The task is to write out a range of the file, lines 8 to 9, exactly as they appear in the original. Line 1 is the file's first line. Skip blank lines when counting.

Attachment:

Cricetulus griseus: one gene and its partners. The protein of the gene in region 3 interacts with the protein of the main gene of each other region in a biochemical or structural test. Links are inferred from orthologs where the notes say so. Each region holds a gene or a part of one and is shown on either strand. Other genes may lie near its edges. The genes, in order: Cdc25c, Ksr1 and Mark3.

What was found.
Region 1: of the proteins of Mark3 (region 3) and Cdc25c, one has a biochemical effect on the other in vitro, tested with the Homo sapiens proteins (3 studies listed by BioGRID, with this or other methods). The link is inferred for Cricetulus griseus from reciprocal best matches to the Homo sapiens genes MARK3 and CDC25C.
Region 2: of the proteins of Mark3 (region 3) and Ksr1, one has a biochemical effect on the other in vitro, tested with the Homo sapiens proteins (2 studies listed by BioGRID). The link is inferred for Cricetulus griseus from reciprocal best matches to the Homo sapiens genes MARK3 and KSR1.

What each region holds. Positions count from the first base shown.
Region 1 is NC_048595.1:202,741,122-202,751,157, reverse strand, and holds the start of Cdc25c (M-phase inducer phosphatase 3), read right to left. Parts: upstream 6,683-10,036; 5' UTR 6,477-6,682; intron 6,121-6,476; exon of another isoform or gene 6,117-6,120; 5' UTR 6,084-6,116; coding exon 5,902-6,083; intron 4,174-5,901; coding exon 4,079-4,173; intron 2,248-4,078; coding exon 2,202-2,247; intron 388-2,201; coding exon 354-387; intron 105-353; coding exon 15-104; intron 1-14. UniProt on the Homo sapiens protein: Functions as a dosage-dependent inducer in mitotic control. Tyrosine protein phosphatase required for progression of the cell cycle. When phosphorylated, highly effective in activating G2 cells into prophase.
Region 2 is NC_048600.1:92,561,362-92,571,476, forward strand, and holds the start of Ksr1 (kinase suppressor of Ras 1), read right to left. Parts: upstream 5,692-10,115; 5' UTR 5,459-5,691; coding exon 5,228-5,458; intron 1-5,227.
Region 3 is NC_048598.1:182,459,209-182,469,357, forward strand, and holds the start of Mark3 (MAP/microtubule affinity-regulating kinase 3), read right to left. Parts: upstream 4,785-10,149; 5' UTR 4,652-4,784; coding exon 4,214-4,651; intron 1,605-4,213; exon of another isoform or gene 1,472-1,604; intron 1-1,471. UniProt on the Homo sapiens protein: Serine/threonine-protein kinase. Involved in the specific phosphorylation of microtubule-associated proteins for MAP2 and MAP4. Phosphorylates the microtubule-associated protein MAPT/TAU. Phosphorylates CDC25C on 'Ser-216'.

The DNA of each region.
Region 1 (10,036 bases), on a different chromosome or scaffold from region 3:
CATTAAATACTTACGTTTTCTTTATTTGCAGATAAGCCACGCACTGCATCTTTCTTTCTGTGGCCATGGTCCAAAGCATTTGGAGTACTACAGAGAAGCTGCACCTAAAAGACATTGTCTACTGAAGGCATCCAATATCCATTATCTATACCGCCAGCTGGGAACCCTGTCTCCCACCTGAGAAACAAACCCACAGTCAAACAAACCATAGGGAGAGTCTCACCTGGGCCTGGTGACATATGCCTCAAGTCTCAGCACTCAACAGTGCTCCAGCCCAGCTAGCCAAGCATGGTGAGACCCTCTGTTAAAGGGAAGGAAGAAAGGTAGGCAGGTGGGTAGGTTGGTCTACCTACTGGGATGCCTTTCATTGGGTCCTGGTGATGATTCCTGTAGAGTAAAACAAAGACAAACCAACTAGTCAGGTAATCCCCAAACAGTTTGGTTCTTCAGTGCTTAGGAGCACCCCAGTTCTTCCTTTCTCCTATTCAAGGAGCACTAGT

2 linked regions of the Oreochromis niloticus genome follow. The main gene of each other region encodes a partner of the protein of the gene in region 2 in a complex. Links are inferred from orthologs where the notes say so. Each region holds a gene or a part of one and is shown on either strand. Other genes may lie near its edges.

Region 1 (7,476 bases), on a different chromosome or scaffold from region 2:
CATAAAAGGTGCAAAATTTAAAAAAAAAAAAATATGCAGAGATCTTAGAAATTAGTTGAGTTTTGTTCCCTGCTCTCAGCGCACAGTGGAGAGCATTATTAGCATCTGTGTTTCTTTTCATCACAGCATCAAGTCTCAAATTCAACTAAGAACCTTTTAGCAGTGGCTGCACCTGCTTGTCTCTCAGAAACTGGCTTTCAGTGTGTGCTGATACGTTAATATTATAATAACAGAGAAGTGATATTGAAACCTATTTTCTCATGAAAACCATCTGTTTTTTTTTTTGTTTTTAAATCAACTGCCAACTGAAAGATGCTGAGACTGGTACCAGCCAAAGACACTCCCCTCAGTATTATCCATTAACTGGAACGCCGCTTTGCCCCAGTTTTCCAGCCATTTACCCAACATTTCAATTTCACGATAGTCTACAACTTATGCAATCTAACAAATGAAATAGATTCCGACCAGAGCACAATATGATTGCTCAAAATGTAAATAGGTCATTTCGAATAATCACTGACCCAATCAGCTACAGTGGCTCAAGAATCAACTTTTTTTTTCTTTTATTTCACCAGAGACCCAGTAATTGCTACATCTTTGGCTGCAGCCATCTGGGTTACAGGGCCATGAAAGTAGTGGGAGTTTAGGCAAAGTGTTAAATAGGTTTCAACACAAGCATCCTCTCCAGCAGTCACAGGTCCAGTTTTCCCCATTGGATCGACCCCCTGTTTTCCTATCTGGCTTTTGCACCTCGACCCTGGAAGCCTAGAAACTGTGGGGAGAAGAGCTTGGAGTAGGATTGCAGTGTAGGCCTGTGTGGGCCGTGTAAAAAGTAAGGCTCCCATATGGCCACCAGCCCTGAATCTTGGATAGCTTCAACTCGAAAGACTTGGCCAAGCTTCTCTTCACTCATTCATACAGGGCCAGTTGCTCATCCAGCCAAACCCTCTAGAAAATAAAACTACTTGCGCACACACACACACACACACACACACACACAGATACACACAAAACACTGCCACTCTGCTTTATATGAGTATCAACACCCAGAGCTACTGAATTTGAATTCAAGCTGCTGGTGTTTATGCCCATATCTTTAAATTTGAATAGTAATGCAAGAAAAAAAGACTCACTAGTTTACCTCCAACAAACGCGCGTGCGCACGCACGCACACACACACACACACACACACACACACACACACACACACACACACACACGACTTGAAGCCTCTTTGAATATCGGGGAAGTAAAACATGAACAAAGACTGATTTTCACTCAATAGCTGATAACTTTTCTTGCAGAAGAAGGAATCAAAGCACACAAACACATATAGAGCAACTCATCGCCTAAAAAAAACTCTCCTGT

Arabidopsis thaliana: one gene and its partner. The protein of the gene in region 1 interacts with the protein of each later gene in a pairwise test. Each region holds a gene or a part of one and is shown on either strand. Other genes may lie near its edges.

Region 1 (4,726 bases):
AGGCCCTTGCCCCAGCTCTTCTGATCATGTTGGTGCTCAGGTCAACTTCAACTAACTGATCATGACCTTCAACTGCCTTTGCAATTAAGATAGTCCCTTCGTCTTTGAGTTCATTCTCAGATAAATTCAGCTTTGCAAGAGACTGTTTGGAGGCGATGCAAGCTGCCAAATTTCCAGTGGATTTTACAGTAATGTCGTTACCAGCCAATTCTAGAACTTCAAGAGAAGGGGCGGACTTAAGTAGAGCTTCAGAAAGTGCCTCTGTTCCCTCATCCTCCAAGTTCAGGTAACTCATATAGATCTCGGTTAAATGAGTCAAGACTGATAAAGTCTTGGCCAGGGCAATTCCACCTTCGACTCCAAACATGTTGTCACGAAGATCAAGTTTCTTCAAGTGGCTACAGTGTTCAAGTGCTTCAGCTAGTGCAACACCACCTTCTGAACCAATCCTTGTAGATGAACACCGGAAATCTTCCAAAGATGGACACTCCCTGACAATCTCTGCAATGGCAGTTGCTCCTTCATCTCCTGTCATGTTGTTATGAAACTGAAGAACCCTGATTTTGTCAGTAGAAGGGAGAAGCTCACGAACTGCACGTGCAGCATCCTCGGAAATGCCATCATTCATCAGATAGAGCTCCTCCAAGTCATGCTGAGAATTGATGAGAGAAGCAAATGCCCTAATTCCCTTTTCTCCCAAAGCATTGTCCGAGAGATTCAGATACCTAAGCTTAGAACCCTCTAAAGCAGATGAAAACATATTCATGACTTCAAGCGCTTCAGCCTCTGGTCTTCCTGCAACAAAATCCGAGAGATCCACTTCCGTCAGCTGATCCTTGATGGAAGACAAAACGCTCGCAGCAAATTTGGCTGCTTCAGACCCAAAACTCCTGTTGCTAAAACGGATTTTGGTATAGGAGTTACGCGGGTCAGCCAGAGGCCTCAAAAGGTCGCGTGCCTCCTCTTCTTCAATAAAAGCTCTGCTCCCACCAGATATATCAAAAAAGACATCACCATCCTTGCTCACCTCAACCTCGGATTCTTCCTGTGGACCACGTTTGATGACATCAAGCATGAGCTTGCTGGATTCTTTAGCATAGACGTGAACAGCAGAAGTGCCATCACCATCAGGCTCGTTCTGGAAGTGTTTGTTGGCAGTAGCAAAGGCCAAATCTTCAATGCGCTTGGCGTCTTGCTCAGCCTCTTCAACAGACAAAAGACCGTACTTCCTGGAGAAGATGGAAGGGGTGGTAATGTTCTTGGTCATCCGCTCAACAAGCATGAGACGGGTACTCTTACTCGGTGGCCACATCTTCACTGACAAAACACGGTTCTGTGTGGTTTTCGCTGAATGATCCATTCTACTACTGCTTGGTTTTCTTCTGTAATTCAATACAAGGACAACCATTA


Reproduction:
Region 3 is NC_048598.1:182,459,209-182,469,357, forward strand, and holds the start of Mark3 (MAP/microtubule affinity-regulating kinase 3), read right to left. Parts: upstream 4,785-10,149; 5' UTR 4,652-4,784; coding exon 4,214-4,651; intron 1,605-4,213; exon of another isoform or gene 1,472-1,604; intron 1-1,471. UniProt on the Homo sapiens protein: Serine/threonine-protein kinase. Involved in the specific phosphorylation of microtubule-associated proteins for MAP2 and MAP4. Phosphorylates the microtubule-associated protein MAPT/TAU. Phosphorylates CDC25C on 'Ser-216'.

The DNA of each region.